When I was 4, I landed the role of Snow White in my ballet class's recital. It wasn't because I was the best budding ballerina, but because I was the only little brunette in the class. Did the moms of the adorable blondes and redheads barge in and demand that everyone got to take a turn as Snow White? No! They all showed up at the recital with their cameras and bouquets for their little girls.
As I got older, I found sports. Softball, basketball, and soccer. When we won, we got ice cream after graciously slapping hands of the opposing team and saying "Good Game!" to each kid. When we lost, we did the same hand slapping and ice cream was skipped. Did we all tantrum and cry over losses? No! Did our parents charge the field and hug us and say, "Don't worry, I'll protect you from those terrible winners?" Nope!
In my opinion, it's imperative that I teach my child to be a good winner AND a good loser. To understand that sports and games are the same as life. Not always fair and you are not always coming out on top! Sometimes you aren't the best at something. Sometimes you aren't picked for the team and sometimes your team loses! He also needs to learn that when he does excel, taunting is just as inappropriate as tantruming over a loss.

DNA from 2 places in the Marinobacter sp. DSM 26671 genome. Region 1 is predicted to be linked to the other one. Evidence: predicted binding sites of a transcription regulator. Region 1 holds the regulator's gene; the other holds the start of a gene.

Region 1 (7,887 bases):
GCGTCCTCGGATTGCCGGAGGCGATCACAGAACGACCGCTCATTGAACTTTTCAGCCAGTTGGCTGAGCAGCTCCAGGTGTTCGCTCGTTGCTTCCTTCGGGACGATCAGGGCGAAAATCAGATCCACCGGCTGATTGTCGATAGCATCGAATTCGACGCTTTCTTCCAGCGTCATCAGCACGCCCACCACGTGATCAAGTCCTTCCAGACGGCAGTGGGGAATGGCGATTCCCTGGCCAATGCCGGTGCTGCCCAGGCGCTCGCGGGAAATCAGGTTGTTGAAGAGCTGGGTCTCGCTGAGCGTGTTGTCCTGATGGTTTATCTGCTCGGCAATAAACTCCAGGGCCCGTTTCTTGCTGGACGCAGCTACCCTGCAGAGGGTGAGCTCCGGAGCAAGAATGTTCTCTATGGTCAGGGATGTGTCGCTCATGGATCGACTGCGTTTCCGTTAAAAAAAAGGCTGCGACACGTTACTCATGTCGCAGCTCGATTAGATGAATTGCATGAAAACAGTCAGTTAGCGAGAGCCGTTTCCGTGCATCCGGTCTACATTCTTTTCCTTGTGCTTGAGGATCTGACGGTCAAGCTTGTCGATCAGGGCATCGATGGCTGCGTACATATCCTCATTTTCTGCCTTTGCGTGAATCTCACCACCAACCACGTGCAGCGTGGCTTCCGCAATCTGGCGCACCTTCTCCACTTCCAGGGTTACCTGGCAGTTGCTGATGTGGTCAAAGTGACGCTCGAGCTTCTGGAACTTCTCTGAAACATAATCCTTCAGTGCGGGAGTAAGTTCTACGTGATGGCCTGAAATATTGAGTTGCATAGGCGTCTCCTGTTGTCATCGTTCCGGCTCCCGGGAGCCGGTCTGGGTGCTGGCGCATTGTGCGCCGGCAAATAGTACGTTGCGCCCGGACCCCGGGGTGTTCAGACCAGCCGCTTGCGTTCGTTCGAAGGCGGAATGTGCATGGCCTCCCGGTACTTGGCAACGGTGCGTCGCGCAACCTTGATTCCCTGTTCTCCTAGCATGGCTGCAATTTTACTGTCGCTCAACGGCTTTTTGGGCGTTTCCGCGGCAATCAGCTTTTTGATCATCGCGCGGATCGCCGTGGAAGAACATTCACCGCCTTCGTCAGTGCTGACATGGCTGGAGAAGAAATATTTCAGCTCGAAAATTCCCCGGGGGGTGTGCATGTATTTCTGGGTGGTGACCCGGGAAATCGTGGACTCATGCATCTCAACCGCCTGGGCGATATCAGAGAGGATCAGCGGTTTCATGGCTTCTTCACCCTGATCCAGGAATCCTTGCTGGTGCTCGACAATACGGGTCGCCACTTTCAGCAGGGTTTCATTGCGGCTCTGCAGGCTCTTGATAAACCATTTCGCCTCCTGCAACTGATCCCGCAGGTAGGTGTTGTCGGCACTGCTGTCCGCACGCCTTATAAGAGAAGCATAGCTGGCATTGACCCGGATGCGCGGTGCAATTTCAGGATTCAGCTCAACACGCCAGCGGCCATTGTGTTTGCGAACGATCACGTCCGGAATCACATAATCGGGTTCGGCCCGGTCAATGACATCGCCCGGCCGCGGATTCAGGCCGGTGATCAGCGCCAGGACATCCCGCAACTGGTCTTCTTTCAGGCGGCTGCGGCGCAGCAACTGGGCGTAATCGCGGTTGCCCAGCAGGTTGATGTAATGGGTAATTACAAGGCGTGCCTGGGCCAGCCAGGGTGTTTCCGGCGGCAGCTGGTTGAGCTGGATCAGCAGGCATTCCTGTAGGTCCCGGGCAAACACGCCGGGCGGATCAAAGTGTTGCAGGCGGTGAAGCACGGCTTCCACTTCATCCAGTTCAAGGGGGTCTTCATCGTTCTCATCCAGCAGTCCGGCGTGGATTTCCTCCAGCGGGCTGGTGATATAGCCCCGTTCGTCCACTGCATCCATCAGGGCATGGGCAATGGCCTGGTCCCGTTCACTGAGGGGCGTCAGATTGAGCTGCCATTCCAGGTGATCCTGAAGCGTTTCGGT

I recently chatted casually about this topic with a mother of two boys older than mine and she said that in their house, the message isn't to "be the best", it's that you have to practice and try really hard. You may not ever be the most amazing, but you will get better than you were before. I think this is a great message we should all follow!
Perhaps it's because my generation wasn't coddled with regard to this topic, I'm not sure. But for me, the sense of entitlement that exists among children and young adults right now is terrifying! When you get to work every day, does your boss applaud and hand you a blue ribbon? When you meet deadlines for the reports that are due, are you given a trophy? If you show up to your grad school class on the designated days, does someone buy you ice cream? No! Because this is the real world and that's not how life works. We all have responsibilities and we have to adhere to them! When you excel at work or meet sales goals, you are rewarded with raises, promotions, bonuses, and sometimes incentives. When you fail to meet the responsibilities or have an adult tantrum, you are passed up for those incentives or possibly terminated. Shouldn't we prepare our kids for this and letting them know they must work for things but also handle losses AND wins graciously?